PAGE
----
While the NBC sitcom took time to find its ratings footing (by its third season, it was America's most popular show with an all-Black cast), its stars clicked instantly.
"I suddenly had a sister [Tatyana Ali], I had a little brother [Alfonso Ribeiro], Will was like a brother," Parsons says. "Even the crew was like family. Everyone embraced each other and cared about each other. Even if it stopped right with the pilot, it would have still been a life-changing experience for me."
Perhaps most crucially for Parsons was the arrival of a new father figure in the form of James Avery, the actor who played Uncle Phil. "He was so much like 'Dad.' He took that role very seriously on camera and off. My dad was not a typical dad, and James was," she says. "He was very affectionate and warm and always paid attention to who I was going out with, and if he saw them, he had to shake his finger in their face. He was great." (Avery died in 2013 at age 68 from complications following open heart surgery.)
But in 1996, after six seasons and 148 episodes, NBC cancelled Fresh Prince and the close-knit cast went their separate ways. "It was devastating to suddenly be stripped away from them," says Parsons. "Everybody else went home to their families when it was over, and I pretty much went home to my two dogs and that was it."
More than one night at The Roxbury
It took time for Parsons' new reality to set in. Virtually her entire adulthood had been spent cloaked in the comforting monotony of studio audience laughs and craft services lunches. Now, she found herself in a daze, and it took a run-in with her former junior-high friend Lenny Kravitz—whose mom had been a sitcom star on The Jeffersons—to shake her out of it.
"I bumped into him not that long after Fresh Prince had been off, and he was the first person who looked at me and said, 'But how are you really doing?' Whether he meant it to laser in like that, it hit me," she says. "It was the first time I really acknowledged that I wasn't doing that well. I was kind of tap dancing as fast as I could and not paying attention to the fact that it was a struggle."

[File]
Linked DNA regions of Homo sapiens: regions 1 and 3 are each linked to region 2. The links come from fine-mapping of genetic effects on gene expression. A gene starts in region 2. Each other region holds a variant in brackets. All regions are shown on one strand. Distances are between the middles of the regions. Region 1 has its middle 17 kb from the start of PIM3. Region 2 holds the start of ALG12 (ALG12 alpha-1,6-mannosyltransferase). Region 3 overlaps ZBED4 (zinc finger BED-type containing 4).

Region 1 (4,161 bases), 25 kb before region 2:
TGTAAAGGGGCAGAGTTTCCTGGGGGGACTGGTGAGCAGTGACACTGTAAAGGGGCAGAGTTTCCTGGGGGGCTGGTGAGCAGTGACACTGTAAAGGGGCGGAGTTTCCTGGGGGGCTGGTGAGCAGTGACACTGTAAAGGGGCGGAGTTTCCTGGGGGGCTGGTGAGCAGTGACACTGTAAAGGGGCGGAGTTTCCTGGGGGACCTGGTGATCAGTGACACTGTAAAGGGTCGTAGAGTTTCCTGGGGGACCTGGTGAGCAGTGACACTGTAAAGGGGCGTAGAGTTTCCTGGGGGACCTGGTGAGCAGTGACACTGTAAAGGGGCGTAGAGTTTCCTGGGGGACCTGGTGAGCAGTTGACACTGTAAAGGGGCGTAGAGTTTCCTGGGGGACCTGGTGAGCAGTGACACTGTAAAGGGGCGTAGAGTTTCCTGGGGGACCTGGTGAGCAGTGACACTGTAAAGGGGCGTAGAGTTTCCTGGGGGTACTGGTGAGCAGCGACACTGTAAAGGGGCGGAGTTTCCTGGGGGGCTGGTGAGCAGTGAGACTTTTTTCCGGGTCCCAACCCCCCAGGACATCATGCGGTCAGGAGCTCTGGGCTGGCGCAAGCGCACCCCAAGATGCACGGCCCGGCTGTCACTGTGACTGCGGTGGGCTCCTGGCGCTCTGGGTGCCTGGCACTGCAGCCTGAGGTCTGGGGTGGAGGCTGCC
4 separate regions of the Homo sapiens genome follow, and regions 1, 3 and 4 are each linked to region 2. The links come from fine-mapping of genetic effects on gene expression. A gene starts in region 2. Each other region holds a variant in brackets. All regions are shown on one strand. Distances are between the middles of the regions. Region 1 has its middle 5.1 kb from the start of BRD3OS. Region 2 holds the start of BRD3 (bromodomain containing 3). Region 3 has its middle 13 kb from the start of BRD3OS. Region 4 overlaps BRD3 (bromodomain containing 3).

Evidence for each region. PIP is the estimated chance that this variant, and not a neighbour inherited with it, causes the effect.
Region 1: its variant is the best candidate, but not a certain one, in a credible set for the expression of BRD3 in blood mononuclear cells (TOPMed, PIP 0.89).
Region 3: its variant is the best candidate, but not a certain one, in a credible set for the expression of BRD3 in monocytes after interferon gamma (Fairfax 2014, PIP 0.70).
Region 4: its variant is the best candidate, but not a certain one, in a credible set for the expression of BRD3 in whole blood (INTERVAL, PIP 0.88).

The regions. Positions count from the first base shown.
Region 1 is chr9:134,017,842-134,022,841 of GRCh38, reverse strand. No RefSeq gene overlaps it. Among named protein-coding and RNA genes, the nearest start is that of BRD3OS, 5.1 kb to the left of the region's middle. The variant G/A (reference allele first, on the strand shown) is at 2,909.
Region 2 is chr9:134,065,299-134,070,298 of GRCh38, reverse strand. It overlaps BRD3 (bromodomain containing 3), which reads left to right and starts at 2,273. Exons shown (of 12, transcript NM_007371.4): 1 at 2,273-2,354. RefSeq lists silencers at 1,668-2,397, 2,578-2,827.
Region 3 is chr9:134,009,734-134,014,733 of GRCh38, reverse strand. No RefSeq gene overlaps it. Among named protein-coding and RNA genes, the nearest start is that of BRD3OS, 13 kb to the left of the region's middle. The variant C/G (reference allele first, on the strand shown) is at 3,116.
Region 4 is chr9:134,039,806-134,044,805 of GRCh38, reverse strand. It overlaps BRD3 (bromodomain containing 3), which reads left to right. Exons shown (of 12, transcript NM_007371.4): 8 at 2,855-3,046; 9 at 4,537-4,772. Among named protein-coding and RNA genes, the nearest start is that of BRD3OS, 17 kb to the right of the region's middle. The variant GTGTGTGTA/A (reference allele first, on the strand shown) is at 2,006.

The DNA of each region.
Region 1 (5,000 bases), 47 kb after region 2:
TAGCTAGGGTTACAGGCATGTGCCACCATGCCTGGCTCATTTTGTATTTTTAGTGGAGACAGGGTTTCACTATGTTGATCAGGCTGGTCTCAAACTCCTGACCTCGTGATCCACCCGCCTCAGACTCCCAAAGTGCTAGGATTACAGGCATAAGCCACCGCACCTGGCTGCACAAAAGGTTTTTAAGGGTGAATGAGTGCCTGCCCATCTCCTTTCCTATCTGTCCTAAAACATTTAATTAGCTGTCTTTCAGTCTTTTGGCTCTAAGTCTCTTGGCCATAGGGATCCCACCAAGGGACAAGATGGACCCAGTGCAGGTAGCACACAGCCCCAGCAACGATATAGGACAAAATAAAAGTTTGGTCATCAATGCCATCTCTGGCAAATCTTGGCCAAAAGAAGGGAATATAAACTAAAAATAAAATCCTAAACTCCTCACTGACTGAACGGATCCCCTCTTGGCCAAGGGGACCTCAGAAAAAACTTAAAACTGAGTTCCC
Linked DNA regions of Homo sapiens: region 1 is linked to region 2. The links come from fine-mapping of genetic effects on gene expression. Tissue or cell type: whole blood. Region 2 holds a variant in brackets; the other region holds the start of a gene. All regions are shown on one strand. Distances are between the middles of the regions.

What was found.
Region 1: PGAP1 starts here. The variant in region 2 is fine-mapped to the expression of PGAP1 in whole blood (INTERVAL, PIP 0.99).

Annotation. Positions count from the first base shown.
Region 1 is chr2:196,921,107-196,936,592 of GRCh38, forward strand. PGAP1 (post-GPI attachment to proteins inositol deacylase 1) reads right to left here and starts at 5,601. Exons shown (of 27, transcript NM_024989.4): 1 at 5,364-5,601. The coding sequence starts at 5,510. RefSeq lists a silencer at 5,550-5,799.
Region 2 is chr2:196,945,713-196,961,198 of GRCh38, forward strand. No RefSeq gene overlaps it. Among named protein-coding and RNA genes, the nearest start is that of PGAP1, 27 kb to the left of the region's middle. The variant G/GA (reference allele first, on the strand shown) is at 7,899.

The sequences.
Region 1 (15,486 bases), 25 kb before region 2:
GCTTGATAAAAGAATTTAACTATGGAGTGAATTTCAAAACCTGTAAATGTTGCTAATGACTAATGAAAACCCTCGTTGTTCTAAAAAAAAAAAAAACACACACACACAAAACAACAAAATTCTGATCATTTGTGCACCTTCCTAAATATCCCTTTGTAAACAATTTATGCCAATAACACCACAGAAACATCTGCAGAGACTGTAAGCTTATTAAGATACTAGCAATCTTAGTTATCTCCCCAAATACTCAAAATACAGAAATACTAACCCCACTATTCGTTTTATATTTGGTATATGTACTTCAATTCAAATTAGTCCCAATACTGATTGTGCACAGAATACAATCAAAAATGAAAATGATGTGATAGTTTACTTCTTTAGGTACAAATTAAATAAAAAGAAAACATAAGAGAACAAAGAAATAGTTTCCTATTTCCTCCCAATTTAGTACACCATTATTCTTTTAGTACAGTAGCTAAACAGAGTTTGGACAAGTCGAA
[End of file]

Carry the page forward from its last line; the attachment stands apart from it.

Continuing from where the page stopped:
Meanwhile, substantial roles for women of color in the 90s were few and far between. During seasonal breaks on Fresh Prince, Parsons had managed to book films like Major Payne and Class Act but found it difficult to find decent projects even once freed of the hectic schedule of network TV.
"There were a handful of actresses that were doing the work, and most of their names were Halle Berry," she laughs. "I was always like, 'Halle got it again!' It seemed like there were so few roles and Halle was working like crazy, deservedly so."
Parsons carved out her own opportunity in the form of a feminist sitcom called Lush Life that she co-created, produced, and starred in with pal Lori Petty. But the series premiered to dismal reviews (from mostly male critics) in September 1996, and after just four episodes aired, Fox pulled the plug.
"It was a learning experience. Man, I learned so much doing that show," Parsons says. "I've never worked so hard, but all of the new Fox comedies were taken off [when studio execs changed that year]. It didn't matter how well we had tested—because our show had tested really well—everything got yanked."
Outside of work, Parsons and Petty became regulars at Hollywood's legendary Roxbury nightclub, known for its VIP clientele and celebrity drama.
"I had a lot of fun times there, but there was also a lot of that chasing the dragon kind of thing," she says. "I remember it got to the point when Lori and I had worked out, and we'd show up at the Roxbury with our hair pulled up and no makeup in sweatpants and sneakers, and the bouncer would let us through, past everybody else, into the club. We had gotten so lazy about it. It was weird. All that shine was probably wearing off a little bit. You go expecting that same feeling, and then after a while, it's kind of like, why are we here?"
Eager for a change of scenery, Parsons moved to New York and continued acting in films like Mixing Nia and The Ladies Man, as well as Denis Leary's short-lived 2001 detective comedy The Job. Her cross-country move also led her to her now-husband, filmmaker Alexandre Rockwell, whom she met at a mutual friend's restaurant opening. They married in 2003, and welcomed a daughter named Lana that same year. Their son, Nico, followed in 2007.